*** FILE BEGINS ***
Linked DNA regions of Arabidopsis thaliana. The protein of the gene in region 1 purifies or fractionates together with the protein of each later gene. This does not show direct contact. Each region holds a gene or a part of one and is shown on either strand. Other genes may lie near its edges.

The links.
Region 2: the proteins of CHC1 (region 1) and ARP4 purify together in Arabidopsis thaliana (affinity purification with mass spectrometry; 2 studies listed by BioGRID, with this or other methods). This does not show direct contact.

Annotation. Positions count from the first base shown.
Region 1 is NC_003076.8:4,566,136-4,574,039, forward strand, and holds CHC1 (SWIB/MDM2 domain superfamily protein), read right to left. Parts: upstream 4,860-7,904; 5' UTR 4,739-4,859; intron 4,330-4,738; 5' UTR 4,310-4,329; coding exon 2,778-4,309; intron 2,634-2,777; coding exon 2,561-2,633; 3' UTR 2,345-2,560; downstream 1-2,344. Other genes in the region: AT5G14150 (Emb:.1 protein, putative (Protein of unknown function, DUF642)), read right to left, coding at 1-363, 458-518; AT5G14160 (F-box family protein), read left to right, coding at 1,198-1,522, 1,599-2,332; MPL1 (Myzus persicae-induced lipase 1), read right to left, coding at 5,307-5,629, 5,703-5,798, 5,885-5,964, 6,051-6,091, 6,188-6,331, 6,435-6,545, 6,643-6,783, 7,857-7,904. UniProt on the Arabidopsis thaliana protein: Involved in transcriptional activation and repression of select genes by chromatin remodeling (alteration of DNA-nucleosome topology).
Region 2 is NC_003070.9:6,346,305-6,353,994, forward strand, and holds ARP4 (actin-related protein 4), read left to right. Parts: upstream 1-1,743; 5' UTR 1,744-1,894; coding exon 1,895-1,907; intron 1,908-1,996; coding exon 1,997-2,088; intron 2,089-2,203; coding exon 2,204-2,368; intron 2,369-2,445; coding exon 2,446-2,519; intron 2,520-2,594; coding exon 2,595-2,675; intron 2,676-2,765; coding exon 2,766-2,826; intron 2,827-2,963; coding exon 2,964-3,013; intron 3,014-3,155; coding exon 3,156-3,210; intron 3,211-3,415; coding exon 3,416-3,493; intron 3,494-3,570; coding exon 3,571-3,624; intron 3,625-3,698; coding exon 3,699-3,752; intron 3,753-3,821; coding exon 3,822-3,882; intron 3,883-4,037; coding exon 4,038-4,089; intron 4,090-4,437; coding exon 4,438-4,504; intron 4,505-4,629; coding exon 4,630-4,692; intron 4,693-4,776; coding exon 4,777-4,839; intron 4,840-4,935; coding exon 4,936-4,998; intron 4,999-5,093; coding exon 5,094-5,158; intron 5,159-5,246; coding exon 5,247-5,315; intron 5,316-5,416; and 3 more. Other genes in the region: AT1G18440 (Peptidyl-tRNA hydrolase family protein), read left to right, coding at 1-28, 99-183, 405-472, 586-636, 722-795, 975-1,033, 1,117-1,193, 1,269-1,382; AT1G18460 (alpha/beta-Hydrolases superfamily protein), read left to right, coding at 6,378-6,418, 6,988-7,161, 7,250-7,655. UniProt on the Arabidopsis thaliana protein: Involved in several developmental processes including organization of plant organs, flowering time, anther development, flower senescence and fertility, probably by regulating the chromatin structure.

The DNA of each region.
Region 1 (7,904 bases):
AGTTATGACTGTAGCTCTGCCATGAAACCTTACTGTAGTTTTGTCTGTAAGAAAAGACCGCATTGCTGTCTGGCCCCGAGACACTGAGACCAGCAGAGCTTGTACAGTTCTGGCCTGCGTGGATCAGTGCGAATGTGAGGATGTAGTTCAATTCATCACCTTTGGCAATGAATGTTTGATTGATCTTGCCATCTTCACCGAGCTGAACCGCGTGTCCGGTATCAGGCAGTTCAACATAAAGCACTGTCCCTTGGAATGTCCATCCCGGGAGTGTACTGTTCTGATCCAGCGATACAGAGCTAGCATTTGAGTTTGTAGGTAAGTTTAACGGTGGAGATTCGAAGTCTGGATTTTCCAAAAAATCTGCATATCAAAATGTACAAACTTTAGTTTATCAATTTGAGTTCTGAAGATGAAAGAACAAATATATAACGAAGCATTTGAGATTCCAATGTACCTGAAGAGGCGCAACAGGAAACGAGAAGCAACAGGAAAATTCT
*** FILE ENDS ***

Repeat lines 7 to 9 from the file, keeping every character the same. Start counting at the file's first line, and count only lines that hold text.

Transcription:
The DNA of each region.
Region 1 (7,904 bases):
AGTTATGACTGTAGCTCTGCCATGAAACCTTACTGTAGTTTTGTCTGTAAGAAAAGACCGCATTGCTGTCTGGCCCCGAGACACTGAGACCAGCAGAGCTTGTACAGTTCTGGCCTGCGTGGATCAGTGCGAATGTGAGGATGTAGTTCAATTCATCACCTTTGGCAATGAATGTTTGATTGATCTTGCCATCTTCACCGAGCTGAACCGCGTGTCCGGTATCAGGCAGTTCAACATAAAGCACTGTCCCTTGGAATGTCCATCCCGGGAGTGTACTGTTCTGATCCAGCGATACAGAGCTAGCATTTGAGTTTGTAGGTAAGTTTAACGGTGGAGATTCGAAGTCTGGATTTTCCAAAAAATCTGCATATCAAAATGTACAAACTTTAGTTTATCAATTTGAGTTCTGAAGATGAAAGAACAAATATATAACGAAGCATTTGAGATTCCAATGTACCTGAAGAGGCGCAACAGGAAACGAGAAGCAACAGGAAAATTCT